Antibiotic prescribing by ambulatory care physicians for adults with nasopharyngitis, URIs, and acute bronchitis in Taiwan: a multi-level modeling approach
Source: Family Practice, Volume 22, Number 2, April 2005 , pp. 160-167(8)
Publisher: Oxford University Press
Abstract:Background. Imprudent prescribing of antibiotics in ambulatory care in Asia is of great concern. However, an adequate understanding of factors associated with antibiotic prescribing patterns in Asia has not been achieved.Objective. Our aim was to identify patient and physician characteristics that influence antibiotic prescribing for adults with nasopharyngitis (common colds), upper respiratory tract infections (URIs) or bronchitis in Taiwan.Methods. Generalized Estimating Equations (GEE) were used to analyze all 128 260 episodes of common colds, URIs and bronchitis generated by a random sample of 137 935 adult National Health Insurance (NHI) beneficiaries (18 years old) in Taiwan in 2000.Results. Multivariate analysis results revealed substantial variations across different physician groups. Physician age and accreditation level of the physician's practice setting were the characteristics most associated with prescribing of antibiotics at the initial encounters for these episodes of care. Urban practising physicians (adjusted OR 1.69, 95% CI 1.292.21) and those who were self-dispensing or with on-site pharmacists (adjusted OR 1.32, 95% CI 1.191.46) were also higher prescribers of antibiotics for adults. Other significant physician predictors included physician specialty, patient volume, and ownership of practice setting.Conclusions. Results suggest that both accessibility to updated medical information and economic incentives of the attending physician may shape prescribing of antibiotics in ambulatory care in Taiwan. Interventions should be developed to influence these modifiable factors to reduce antibiotic prescriptions of questionable value.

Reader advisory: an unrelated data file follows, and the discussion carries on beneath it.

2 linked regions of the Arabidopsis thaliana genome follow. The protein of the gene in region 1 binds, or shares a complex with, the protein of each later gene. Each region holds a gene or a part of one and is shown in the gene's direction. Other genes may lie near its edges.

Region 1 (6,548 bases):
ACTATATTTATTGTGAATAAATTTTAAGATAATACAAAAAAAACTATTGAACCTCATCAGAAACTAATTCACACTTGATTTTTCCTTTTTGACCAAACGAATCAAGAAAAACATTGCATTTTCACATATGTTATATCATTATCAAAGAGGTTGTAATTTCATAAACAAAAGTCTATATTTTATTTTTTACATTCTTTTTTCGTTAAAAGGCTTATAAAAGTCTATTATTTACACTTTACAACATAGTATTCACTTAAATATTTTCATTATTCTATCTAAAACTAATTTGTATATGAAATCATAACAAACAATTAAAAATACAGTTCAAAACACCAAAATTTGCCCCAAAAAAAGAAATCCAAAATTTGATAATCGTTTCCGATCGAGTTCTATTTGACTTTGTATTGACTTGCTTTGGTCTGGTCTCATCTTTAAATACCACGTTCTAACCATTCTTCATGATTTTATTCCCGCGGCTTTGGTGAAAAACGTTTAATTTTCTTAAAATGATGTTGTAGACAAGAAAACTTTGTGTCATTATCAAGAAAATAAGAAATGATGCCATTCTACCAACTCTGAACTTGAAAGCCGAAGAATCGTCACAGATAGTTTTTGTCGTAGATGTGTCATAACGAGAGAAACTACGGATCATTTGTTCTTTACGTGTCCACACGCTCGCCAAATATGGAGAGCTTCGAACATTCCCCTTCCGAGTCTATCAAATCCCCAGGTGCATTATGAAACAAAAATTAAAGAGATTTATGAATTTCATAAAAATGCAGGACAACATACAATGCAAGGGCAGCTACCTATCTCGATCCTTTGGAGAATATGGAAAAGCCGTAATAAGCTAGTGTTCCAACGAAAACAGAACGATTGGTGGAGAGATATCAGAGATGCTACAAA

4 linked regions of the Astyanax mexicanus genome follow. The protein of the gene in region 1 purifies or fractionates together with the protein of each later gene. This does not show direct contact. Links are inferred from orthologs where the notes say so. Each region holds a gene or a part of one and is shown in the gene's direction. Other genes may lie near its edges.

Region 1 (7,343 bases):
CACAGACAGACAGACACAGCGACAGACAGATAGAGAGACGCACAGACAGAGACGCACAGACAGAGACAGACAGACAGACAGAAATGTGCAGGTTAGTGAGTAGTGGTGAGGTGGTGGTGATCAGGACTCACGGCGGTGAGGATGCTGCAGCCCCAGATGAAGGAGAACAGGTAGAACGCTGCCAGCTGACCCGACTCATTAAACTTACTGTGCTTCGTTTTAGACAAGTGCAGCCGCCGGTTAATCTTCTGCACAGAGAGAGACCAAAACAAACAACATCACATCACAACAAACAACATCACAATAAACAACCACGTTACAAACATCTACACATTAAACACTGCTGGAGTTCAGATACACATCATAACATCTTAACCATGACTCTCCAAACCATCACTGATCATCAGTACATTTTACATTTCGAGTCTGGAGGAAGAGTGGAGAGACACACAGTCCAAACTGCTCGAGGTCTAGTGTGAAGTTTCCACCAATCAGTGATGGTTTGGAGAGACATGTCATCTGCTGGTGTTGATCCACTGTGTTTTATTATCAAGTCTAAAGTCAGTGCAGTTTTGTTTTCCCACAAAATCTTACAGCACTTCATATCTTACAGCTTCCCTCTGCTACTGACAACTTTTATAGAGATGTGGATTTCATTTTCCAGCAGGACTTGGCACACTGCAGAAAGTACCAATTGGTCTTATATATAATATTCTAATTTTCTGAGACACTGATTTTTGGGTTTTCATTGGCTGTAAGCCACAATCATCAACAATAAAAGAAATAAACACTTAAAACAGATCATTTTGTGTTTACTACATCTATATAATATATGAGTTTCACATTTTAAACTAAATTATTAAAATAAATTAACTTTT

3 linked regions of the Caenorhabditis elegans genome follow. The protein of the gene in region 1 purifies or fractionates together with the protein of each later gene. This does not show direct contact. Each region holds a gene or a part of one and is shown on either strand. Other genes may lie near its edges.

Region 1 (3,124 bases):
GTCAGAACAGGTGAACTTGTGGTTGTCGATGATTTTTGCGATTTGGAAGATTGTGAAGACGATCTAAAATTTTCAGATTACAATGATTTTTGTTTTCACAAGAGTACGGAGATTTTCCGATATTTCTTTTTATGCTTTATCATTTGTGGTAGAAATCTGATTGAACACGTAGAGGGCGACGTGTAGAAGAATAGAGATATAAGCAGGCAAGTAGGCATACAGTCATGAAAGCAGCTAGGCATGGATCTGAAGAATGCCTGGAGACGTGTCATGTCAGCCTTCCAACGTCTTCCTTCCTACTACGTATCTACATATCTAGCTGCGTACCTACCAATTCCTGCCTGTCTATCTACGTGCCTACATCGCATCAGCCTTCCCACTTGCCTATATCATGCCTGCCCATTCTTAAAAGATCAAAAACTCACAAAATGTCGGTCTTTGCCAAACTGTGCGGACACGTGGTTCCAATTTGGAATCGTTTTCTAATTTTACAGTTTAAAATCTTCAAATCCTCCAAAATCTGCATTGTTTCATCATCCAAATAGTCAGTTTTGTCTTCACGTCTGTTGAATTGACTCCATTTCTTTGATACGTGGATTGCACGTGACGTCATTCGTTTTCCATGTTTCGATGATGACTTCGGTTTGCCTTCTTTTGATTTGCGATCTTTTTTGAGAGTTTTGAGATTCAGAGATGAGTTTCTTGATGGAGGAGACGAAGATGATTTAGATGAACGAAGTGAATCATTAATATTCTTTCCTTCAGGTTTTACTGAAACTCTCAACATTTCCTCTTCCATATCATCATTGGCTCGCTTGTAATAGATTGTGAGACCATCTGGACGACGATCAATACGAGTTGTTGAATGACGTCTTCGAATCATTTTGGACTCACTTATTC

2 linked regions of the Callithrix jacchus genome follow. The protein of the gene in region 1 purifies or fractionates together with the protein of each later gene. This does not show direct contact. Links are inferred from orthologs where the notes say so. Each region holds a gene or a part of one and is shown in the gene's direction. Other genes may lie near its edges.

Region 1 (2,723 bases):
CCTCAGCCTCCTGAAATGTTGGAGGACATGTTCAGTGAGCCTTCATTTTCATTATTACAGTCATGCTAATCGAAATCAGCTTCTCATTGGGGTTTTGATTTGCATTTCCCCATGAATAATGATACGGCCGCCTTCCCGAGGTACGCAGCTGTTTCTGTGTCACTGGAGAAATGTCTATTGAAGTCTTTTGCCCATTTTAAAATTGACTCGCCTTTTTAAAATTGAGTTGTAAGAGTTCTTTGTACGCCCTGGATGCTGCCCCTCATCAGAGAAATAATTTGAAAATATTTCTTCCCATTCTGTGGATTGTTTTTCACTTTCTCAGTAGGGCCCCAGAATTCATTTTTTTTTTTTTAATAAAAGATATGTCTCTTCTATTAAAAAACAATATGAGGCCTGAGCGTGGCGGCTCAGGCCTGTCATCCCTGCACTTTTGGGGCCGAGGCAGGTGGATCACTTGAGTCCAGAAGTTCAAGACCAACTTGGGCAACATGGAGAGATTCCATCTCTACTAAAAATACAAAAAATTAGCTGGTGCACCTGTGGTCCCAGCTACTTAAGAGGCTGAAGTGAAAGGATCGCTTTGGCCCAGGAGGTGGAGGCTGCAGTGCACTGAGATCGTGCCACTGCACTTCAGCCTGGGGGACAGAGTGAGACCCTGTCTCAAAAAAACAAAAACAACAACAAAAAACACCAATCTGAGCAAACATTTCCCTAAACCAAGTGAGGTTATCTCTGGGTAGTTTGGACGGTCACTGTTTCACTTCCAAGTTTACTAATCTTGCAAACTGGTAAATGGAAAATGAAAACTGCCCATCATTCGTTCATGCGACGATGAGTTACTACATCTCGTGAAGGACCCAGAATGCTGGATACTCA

Document Type: Research article
Affiliations: 1: Department of Health Education, National Taiwan Normal University, Taipei, Taiwan, 2: Department of Social Medicine, National Yang Ming University, Taipei, 3: Bureau of National Health Insurance, Taipei, Taiwan and 4: Department of Infectious Diseases and Microbiology, Graduate School of Public Health, University of Pittsburgh, Pittsburgh PA, USA 5: Department of Health Policy and Management, Johns Hopkins Bloomberg School of Public Health, Room 406, 624 N. Broadway, Baltimore MD, 21205, USA,
Publication date: 2005-04-01
- Family Practice is an international journal aimed at practitioners, teachers and researchers in the fields of family medicine, general practice and primary care in both developed and developing countries.